United States Reaches Out To India

A land mark security development took place on 25 March 2005, when after secret deliberations, President Bush phoned PM Manmohan Singh and declared that the US was eager to help India develop as a world power, and offered defence equipment including F 16s. This was followed by a visit by Secretary Condelezza Rice who offered nuclear plant technology and F 18s, with PC 3 Orions and C 130Js already on offer. Since then the PAC 3 Patriot BMD system has also been cleared to India.  In early June at the Asian Security Conference organized by IISS  at Singapore,  Secretary Rumsfeld drew a stark contrast between China and democratic India declaring America is courting India as a counter-weight to the communist nation, with the words, “We anticipate that the relationship with India will continue to be strengthened. With respect to China, it’s not completely clear which way they are going because you have the tension I characterised between the nature of their political system and the nature of their economic system.” These policy turns by USA are of great significance and are shaping and influencing future Indo-Pak, India-China and Indo-US relations. India’s Defence Minsiter Pranab Mukherjee is visiting  USA as a guest of Secretary Donald Rumsfeld from 25 June and an elaborate programme of meetings for cooperation and visits to high security military establishments, including one to Colarado Springs Missile center  has been drawn up. PM Manmohan Singh is scheduled to visit with President Bush in Washington in July to discuss issues including nuclear technology while President Bush  is slated to visit India later this year. India covets new defence equipment and wishes to strengthen its nuclear energy program and fulfill its ambition to succeed in its expensive nuclear submarine programme, the ATV as this programme is directly under the PM. The United States had prohibited the sale of nuclear technology to India since India tested a nuclear bomb in 1998.A new era in India US security relations is on the anvil, and needs watching to see how far it fructifies.

Pakistan India Equations Witness Changes

Pakistan’s President Musharraf appreciates the new realities and appears to be factoring the changed circumstances to arrive at Pakistan’s future policy towards a more powerful India. Hence the elusive Kashmir issue could resolve with changes along the  Line of Control in due course, which India is pushing for, enumerating the economic gains that can accrue to both nations with normalized relations. Already India’s energy ambitions have led to developments unthinkable just a couple of years ago. India has supported a  $4 billion, 1,600-mile pipeline that would ferry natural gas from Iran across Pakistan to India, in which Pakistan stands to collect handsome transit fees and is being pursued as an international business project. India has signed a $5 bill deal for supply of gas from Iran as a first step. The project could see movement, despite the prospect of Baluchistan rebels threatening to cause disruptions, and USA’s reservations. Another of India’s “fanciful dreams,” as Mr Aiyer India’s Petroleum Minister calls them, is yet another pipeline that would dispatch gas from Turkmenistan through Afghanistan, thence into Pakistan and India. Discussions on resolving the Sir Creek delineation to resolve the international sea boundary and Siachen have also moved forward and PM Manmohan Singh visited Saichen in June and stated the region could be “a mountain of peace”.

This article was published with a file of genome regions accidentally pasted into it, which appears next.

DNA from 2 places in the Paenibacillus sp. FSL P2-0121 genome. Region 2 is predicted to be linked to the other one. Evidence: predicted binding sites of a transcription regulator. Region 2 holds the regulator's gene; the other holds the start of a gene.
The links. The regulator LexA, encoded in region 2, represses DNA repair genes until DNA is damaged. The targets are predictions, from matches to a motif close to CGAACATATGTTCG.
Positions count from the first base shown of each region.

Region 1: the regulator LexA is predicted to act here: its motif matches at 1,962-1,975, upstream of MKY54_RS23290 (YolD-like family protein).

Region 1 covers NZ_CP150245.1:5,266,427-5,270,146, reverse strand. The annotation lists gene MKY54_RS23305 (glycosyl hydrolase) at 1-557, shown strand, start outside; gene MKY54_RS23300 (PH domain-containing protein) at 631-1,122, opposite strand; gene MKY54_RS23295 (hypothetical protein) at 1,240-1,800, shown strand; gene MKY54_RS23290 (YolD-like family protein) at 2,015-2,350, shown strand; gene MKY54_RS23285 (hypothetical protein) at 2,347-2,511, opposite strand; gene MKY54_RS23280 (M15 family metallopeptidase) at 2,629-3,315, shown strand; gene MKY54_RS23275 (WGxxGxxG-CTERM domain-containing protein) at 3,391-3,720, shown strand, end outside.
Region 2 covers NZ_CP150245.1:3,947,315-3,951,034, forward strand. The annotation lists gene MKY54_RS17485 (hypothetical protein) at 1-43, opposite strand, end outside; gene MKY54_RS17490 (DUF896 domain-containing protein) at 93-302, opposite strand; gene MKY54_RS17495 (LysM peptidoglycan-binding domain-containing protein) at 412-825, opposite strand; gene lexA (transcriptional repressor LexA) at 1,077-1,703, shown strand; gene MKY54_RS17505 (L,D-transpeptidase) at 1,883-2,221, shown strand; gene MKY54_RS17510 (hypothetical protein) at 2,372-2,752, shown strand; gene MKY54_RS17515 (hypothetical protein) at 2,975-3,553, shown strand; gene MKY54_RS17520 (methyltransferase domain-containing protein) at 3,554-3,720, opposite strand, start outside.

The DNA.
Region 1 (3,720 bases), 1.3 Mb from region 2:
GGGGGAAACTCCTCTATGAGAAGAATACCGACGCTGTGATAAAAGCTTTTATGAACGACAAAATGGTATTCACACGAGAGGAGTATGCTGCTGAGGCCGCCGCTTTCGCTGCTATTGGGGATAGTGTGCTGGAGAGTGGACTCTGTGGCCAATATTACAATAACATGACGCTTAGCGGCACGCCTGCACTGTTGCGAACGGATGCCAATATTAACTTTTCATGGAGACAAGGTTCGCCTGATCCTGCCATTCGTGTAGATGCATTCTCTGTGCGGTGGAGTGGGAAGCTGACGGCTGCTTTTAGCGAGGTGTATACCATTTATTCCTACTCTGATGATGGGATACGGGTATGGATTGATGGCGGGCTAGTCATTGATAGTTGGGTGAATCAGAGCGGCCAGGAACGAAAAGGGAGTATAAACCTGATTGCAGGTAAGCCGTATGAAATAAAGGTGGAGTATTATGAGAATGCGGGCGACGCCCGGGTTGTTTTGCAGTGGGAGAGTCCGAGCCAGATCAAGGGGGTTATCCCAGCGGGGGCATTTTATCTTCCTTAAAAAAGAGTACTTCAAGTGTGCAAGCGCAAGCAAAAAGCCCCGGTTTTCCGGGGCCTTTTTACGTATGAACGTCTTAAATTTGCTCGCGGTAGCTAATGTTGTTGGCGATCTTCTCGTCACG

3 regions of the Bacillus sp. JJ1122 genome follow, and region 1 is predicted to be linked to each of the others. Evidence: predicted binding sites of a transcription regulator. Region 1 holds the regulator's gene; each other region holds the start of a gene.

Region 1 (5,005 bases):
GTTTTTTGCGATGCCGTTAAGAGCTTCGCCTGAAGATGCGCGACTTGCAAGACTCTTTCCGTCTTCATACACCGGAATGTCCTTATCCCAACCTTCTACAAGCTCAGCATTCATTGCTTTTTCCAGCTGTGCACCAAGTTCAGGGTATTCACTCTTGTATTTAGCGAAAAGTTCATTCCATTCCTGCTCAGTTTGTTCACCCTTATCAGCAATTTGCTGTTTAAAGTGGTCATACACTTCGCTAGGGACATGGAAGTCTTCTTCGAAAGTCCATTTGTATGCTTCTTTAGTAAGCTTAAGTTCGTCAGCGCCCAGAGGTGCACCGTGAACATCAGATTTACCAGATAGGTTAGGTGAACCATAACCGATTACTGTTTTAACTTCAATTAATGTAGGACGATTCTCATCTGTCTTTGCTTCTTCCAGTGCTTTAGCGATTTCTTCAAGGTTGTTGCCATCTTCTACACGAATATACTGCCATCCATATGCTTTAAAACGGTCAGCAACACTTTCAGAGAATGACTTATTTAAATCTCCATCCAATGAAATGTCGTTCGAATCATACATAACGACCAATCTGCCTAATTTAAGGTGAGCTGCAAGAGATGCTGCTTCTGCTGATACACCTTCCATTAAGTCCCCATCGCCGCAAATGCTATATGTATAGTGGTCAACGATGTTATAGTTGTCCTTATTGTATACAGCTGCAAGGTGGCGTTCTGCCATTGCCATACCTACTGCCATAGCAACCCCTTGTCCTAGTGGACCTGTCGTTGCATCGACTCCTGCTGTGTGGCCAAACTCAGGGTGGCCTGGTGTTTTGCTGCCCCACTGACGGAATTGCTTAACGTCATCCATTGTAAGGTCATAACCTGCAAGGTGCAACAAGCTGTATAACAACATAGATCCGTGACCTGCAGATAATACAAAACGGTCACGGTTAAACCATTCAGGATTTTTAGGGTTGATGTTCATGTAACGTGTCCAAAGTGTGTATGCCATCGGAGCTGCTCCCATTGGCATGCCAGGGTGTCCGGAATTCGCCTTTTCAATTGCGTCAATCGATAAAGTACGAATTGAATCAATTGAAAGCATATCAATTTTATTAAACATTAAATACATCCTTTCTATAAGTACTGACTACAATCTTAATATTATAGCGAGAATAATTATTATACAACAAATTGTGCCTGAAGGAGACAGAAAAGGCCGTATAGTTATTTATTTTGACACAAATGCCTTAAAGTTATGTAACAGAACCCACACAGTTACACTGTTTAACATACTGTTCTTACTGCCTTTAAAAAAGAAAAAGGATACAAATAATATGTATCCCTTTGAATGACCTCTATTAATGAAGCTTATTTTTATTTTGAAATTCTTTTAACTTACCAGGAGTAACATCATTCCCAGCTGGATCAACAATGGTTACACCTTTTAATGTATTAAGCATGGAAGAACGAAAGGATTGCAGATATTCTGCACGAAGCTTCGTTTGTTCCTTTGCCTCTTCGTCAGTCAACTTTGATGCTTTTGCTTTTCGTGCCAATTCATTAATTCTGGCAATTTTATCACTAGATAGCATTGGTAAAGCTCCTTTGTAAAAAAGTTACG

Current India-Pakistan Military CBMs

India has proposed 72 CBMs for Pakistan to consider. There is already a hot line between DGMOs of India and Pakistan and for the first time there is good will to ensure the cease fire declared along the LOC in Kashmir in November 2003 is diligently maintained. The laying of optical fibre cable (OFC) has been completed on the Indian side and progress on Pakistan side is awaited to make the hotline failsafe and secure. Presently, the hotline is based on microwave, and only voice communication is available with no data transmission capability. The two DGMOs exchange views on a weekly basis, every Tuesday. Link telephones between Corps/Divisional commanders have been proposed in the list of 72 CBMs. More recently the tempo of CBMs between India and Pakistan has also picked up and the earlier agreements on Advance Notice of Military Exercises, Manoeuvres and Troop Movements, Missile tests, Air Space Violation Restrictions, Prohibition of Attack on Nuclear Installations and Accord on Chemical Weapons have been re discussed and some implemented. Each  party diligently informs the other of the location of their  nuclear installations and facilities on 01 January every year, and whenever there is any change. The scope of this ‘No Attack Agreement’ is even broader than the Geneva Convention’s prohibition against attacking nuclear ‘electrical generating stations’. The India Pakistan agreement prohibits attack against nuclear power and research reactors, fuel fabrication, uranium enrichment, isotope separation and reprocessing facilities as well as other installations with fresh or irradiated fuel and material in any form, and establishments storing sufficient quantities of radioactive material. In August 1999 an Indian Air Force MiG 21 shot down a Pakistan Navy Atlantique and if the will on both sides continues, such an incident is unlikely to repeat in the current atmosphere.